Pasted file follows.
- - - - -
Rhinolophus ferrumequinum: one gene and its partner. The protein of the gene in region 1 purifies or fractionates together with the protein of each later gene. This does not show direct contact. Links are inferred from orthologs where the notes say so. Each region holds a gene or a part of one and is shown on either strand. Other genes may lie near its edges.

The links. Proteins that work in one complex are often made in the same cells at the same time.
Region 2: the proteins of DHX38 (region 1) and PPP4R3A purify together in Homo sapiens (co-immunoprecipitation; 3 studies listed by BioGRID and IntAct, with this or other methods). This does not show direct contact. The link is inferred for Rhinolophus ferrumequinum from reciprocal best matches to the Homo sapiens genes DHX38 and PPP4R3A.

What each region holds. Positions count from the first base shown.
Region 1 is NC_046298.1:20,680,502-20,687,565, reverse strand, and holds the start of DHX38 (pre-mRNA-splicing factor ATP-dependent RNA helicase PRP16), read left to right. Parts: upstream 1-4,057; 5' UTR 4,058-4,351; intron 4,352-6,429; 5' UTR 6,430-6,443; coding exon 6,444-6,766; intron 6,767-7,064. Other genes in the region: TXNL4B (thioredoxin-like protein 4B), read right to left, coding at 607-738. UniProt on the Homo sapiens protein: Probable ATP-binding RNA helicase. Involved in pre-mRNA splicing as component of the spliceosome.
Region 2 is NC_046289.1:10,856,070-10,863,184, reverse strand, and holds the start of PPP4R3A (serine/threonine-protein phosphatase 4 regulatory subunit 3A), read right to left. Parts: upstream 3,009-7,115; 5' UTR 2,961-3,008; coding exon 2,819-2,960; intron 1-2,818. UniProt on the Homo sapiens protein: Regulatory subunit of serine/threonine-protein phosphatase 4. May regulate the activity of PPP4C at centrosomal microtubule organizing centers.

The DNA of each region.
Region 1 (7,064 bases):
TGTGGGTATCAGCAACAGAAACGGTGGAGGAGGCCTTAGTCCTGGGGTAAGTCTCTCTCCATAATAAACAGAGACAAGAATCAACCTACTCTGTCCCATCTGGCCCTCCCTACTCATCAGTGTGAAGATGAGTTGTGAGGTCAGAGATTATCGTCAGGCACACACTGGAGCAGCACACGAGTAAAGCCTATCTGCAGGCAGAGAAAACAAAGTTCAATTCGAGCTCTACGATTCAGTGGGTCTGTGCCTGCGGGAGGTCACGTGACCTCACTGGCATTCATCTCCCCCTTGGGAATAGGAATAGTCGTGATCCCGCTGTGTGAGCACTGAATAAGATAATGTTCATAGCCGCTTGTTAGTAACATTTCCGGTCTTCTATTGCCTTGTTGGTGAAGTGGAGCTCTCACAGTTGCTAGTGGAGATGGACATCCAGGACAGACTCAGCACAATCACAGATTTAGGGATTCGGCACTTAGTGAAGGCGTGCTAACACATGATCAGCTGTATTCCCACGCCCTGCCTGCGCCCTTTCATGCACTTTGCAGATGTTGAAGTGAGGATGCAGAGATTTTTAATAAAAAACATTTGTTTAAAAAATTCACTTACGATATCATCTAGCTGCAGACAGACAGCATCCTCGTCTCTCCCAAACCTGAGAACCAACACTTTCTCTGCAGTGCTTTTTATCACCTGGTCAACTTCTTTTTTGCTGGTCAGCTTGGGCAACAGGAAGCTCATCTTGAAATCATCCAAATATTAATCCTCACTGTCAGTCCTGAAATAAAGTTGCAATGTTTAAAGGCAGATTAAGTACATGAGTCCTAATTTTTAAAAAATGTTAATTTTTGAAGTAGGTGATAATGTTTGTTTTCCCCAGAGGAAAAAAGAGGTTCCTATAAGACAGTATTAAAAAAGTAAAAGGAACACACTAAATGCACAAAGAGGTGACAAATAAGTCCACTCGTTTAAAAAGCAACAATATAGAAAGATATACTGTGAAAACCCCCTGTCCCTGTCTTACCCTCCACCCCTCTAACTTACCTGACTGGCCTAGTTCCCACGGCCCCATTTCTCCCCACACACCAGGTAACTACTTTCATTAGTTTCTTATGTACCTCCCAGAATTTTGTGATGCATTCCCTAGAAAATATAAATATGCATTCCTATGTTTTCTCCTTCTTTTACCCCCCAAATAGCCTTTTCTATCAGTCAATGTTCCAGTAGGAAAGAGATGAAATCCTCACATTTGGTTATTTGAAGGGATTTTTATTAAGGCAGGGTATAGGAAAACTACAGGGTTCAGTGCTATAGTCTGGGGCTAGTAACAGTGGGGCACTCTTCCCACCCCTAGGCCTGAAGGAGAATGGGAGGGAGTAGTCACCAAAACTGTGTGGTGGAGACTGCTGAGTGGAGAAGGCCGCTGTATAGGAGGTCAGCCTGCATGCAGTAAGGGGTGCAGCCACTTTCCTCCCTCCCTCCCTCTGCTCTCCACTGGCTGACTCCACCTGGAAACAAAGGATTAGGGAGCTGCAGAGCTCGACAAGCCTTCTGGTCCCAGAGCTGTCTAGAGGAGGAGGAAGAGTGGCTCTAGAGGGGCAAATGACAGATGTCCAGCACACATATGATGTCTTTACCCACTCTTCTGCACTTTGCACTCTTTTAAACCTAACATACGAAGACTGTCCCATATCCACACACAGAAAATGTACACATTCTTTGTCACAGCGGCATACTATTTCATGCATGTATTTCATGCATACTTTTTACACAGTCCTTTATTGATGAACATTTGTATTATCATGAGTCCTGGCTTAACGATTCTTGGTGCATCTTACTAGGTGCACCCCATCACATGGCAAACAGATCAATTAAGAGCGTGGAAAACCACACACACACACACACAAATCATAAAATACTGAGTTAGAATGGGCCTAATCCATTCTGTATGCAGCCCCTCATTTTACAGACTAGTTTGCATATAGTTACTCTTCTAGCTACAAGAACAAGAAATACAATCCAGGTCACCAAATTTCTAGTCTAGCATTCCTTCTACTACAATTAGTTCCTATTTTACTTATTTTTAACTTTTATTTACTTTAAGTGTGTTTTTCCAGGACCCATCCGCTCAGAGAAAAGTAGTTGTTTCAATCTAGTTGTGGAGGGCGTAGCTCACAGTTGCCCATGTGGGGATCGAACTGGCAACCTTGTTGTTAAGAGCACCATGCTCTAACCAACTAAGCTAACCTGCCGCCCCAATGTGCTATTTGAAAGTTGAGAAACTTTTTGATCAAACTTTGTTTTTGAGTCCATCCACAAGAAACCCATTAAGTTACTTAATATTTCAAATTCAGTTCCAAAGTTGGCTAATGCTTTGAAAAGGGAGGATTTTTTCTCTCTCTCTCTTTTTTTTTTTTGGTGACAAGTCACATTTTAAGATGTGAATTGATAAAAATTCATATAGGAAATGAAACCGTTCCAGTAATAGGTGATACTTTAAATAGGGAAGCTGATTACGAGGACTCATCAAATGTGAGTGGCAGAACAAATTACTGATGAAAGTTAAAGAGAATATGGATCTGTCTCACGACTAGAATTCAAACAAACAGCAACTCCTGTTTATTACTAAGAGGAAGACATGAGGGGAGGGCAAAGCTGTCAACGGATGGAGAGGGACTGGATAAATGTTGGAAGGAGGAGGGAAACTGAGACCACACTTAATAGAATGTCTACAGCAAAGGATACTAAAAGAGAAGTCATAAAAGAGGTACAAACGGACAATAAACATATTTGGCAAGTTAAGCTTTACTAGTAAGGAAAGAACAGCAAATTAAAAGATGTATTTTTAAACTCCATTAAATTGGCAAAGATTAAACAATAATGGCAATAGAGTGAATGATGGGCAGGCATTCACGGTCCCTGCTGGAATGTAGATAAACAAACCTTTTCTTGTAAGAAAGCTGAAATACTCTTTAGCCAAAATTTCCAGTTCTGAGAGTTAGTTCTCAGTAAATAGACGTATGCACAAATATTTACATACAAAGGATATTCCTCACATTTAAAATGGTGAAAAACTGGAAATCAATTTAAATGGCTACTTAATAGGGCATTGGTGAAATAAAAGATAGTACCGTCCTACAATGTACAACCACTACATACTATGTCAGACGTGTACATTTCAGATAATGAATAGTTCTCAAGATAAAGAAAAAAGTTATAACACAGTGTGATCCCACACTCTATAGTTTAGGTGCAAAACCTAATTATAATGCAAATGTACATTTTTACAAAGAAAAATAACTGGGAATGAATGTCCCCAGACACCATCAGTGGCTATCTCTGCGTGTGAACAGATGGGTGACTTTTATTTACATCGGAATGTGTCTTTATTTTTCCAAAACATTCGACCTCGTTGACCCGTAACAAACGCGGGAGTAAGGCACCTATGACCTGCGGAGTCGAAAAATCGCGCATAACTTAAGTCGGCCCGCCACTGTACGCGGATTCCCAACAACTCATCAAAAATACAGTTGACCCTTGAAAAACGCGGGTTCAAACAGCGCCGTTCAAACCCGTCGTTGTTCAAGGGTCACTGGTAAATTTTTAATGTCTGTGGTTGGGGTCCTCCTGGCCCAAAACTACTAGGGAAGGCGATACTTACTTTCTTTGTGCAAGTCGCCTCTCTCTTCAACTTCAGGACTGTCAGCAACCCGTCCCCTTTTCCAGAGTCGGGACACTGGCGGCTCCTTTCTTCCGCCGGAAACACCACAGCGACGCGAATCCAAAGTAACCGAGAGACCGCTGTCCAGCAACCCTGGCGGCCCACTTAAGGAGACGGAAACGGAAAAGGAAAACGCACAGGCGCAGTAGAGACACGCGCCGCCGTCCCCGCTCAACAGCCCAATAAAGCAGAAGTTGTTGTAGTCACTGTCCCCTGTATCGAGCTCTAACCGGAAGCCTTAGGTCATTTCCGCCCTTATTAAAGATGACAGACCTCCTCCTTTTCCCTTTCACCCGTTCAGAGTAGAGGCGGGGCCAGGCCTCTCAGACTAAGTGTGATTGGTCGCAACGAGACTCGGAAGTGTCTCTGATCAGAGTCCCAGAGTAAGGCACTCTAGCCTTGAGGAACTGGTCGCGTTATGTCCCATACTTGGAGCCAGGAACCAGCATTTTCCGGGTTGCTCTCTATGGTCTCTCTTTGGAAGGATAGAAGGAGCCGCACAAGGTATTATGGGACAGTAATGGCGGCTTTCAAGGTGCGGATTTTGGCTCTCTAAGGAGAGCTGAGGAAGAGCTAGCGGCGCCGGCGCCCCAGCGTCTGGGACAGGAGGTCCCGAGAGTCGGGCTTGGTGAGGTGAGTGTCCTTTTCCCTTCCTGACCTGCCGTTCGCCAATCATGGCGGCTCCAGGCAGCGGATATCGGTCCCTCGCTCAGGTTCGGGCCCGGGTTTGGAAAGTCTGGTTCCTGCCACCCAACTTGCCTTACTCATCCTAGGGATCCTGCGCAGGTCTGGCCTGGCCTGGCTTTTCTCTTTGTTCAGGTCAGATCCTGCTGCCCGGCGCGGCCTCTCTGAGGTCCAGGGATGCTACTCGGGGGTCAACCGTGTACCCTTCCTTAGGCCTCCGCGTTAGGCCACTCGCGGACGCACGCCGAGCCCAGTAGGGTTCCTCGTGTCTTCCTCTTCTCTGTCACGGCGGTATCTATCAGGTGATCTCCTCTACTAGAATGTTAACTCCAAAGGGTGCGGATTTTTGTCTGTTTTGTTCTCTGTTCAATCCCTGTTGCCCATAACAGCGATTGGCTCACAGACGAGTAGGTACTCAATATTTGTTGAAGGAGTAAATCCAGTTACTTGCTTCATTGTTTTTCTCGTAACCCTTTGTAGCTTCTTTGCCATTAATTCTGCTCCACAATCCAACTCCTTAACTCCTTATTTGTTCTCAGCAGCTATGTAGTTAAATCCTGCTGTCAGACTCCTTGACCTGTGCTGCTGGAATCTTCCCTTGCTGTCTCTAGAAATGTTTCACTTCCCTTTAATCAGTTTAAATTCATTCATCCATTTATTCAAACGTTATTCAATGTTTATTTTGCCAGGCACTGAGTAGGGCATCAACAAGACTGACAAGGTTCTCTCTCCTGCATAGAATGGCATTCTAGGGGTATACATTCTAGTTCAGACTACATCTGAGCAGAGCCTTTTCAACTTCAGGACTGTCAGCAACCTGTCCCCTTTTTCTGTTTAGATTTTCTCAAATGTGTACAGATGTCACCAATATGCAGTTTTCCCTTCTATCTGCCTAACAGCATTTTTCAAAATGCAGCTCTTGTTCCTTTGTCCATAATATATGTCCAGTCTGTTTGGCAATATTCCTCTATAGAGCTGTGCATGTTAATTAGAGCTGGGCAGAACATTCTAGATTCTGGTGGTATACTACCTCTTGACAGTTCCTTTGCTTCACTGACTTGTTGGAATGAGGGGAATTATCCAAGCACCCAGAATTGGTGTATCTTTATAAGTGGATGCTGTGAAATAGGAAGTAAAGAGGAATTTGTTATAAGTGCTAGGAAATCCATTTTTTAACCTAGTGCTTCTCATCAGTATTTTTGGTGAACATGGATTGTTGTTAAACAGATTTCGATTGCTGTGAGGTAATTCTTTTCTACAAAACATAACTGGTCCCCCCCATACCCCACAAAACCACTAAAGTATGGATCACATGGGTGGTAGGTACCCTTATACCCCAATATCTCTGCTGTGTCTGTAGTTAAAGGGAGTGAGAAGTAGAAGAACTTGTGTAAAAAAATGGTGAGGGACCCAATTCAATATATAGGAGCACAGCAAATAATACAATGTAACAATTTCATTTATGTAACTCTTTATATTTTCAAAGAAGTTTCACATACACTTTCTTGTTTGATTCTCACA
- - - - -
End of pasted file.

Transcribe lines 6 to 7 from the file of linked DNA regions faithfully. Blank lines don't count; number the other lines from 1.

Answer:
Region 2 is NC_046289.1:10,856,070-10,863,184, reverse strand, and holds the start of PPP4R3A (serine/threonine-protein phosphatase 4 regulatory subunit 3A), read right to left. Parts: upstream 3,009-7,115; 5' UTR 2,961-3,008; coding exon 2,819-2,960; intron 1-2,818. UniProt on the Homo sapiens protein: Regulatory subunit of serine/threonine-protein phosphatase 4. May regulate the activity of PPP4C at centrosomal microtubule organizing centers.

The DNA of each region.